October 23, 2017 at 3:40 pm #14801Batul Rizvi
- Experience: 10-15 years
- Scenic Status: Other
I’m currently doing my MFA thesis on using social media as a networking tool, specifically Instagram. I figured this forum would be a neat way to ask about this – if you have any thoughts on this please let me know! I’m trying to gauge how many people use Instagram “professionally”.
- Has anyone had success or failures with using Instagram to network?
Do you share photos of your work through Instagram?
If you have an Instagram, how often do you use the “stories” feature?
Have you connected with other scenics through it?
Is there a benefit to posting process photos on Instagram vs. your website?
Have you gotten any jobs or side work from being an Instagram user?
Do you think it’s worth it to “market yourself” online in today’s social media driven world?
Anything along those lines would be helpful! Thanks so much!November 10, 2017 at 9:27 pm #15404Rachael Claxton
- Experience: 5-10 years
- Scenic Status: Full Time Regular
I love using Instagram to share photos of my work and look through other peoples work as well. I’ve found the hashtags #goscenicartists (woohoo!), #scenicart, and #scenicartist help me find some other pretty amazing scenics. In addition to finding other painters, I’ve discovered other shops I was unaware of, broadening my knowledge of who’s who in the industry and just generally getting an idea of the cool work that’s being done outside of my city. Because I’m not currently looking for employment I don’t actively try and market myself on Instagram, but when I freelanced it was a great way to share bits of my process and things I was very proud of that didn’t necessarily fit into a “portfolio quality” photo. I know some scenics that incorporate their Instagram accounts into their websites, but I post too many photos of my dog to do that haha.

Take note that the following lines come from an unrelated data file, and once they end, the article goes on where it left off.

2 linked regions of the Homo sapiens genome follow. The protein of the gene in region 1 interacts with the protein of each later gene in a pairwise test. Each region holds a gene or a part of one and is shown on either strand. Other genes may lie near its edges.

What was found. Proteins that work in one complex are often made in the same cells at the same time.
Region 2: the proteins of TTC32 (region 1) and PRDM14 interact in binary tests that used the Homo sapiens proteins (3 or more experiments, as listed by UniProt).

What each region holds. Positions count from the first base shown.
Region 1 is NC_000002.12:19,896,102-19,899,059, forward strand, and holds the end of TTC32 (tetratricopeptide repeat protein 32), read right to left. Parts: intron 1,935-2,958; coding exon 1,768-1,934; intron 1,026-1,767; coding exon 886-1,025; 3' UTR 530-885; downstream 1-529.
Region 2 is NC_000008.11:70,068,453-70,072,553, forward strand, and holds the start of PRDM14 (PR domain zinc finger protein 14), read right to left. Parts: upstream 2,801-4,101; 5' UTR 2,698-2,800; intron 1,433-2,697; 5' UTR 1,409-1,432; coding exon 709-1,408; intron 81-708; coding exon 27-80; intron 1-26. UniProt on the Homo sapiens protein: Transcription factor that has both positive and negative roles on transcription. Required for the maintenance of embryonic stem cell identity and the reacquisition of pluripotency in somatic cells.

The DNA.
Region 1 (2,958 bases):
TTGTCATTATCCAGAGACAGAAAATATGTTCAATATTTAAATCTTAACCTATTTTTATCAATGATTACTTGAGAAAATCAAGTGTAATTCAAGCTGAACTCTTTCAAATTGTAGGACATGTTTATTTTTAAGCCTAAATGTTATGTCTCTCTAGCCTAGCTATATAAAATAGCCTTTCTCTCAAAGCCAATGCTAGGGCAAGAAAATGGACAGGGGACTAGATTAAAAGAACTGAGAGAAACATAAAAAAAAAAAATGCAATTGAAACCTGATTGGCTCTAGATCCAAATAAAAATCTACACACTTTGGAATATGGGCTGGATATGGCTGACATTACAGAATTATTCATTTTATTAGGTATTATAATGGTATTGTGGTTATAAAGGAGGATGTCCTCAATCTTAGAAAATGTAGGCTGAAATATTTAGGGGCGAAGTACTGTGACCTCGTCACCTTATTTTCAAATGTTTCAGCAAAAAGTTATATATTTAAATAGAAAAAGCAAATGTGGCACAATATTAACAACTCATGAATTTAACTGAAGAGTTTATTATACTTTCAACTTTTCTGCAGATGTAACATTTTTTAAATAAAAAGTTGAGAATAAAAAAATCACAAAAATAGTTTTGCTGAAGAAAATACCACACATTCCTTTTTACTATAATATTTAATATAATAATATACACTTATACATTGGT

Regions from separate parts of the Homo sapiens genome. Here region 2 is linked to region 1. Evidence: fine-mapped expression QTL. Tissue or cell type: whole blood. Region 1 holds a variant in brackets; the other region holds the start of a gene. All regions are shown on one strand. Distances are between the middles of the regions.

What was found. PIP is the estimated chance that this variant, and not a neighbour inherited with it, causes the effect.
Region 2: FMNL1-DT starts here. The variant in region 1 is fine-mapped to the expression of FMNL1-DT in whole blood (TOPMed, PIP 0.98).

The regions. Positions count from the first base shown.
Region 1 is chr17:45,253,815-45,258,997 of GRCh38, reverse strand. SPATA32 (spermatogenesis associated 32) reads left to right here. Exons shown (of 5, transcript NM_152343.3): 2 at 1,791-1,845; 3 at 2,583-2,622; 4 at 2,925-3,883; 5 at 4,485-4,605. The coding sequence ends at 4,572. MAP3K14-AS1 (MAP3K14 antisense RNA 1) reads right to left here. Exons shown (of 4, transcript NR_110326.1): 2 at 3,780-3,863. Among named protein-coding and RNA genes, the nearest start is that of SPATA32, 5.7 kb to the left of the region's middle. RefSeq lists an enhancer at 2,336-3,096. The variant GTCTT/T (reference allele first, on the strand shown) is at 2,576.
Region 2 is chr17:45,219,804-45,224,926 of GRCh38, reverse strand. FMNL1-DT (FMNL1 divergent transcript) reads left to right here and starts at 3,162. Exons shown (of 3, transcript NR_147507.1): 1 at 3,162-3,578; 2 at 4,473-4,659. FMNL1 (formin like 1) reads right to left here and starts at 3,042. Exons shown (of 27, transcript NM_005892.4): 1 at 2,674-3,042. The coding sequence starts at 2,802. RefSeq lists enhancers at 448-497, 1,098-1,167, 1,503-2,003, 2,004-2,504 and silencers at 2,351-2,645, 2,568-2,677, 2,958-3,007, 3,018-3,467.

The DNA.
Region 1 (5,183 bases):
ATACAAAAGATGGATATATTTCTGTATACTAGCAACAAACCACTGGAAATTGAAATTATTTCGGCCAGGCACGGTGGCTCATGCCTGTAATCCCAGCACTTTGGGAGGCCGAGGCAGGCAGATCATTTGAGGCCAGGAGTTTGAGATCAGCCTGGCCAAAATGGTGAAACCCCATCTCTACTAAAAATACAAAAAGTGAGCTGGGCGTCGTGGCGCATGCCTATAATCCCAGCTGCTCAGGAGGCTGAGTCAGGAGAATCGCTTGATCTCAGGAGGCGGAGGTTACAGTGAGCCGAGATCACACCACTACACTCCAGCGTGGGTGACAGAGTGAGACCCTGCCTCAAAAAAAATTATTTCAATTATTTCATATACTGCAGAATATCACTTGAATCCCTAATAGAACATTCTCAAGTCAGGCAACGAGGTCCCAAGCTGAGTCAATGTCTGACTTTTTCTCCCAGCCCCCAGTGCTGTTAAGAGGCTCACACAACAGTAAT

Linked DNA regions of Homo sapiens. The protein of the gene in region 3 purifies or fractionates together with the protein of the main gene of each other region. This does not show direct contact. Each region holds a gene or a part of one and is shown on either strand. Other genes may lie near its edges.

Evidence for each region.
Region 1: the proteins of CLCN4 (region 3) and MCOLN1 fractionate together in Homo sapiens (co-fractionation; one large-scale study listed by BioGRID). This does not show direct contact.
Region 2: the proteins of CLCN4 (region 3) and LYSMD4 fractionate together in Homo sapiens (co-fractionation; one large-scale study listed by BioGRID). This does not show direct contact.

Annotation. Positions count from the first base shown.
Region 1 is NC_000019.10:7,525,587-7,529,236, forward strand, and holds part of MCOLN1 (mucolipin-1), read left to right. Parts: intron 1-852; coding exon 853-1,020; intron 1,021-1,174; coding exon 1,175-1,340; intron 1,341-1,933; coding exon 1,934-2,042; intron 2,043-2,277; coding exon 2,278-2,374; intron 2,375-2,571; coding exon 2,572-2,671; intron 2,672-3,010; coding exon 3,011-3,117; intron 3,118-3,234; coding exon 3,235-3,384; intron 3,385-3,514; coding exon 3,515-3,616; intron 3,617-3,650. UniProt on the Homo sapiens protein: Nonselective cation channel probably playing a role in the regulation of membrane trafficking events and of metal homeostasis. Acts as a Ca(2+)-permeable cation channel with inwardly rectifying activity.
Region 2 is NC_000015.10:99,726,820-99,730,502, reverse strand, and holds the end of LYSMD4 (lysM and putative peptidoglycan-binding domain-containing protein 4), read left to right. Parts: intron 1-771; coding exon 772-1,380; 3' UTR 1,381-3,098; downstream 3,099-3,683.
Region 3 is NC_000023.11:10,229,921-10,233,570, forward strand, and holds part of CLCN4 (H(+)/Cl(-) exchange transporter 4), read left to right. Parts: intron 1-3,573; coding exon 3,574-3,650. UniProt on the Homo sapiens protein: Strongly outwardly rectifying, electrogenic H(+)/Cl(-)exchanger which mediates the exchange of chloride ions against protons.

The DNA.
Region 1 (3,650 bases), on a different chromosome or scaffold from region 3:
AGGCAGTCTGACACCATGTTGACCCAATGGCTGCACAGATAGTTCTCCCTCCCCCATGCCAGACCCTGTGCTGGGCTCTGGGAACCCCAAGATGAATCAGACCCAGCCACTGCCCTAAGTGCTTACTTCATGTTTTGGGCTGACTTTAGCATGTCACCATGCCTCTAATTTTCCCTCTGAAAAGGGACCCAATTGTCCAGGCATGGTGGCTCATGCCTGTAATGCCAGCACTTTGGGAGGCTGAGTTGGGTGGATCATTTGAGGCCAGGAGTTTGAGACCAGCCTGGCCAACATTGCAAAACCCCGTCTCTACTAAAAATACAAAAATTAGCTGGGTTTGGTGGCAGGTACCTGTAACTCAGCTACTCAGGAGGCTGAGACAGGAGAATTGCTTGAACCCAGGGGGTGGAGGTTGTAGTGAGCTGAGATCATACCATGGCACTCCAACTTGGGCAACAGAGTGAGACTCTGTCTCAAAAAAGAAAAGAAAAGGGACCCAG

I’ve found that sharing photos on social media falls in a grey area with some of the theatres that I’ve worked for though. At my last theatre, we were told not to post any photos of our work online, unless it was on our portfolio websites. The reason we were told had something to do with the contracts that the theatre had with the union regarding the sharing of photos. Has anyone else ever run in to that? It was strange and never fully explained to the staff. At my current job, the theatre has created a hashtag for the staff to use when sharing images on social media. Since sharing work before a production opens is sometime such a grey area, I tend to share “snippets” instead of full pieces. Ex: I’ll upload photos of cool textures I’ve done, or funny things that have happened in the shop, but never full pieces or full stage shots until after the show has opened and/or my employer posts photos of the piece first.
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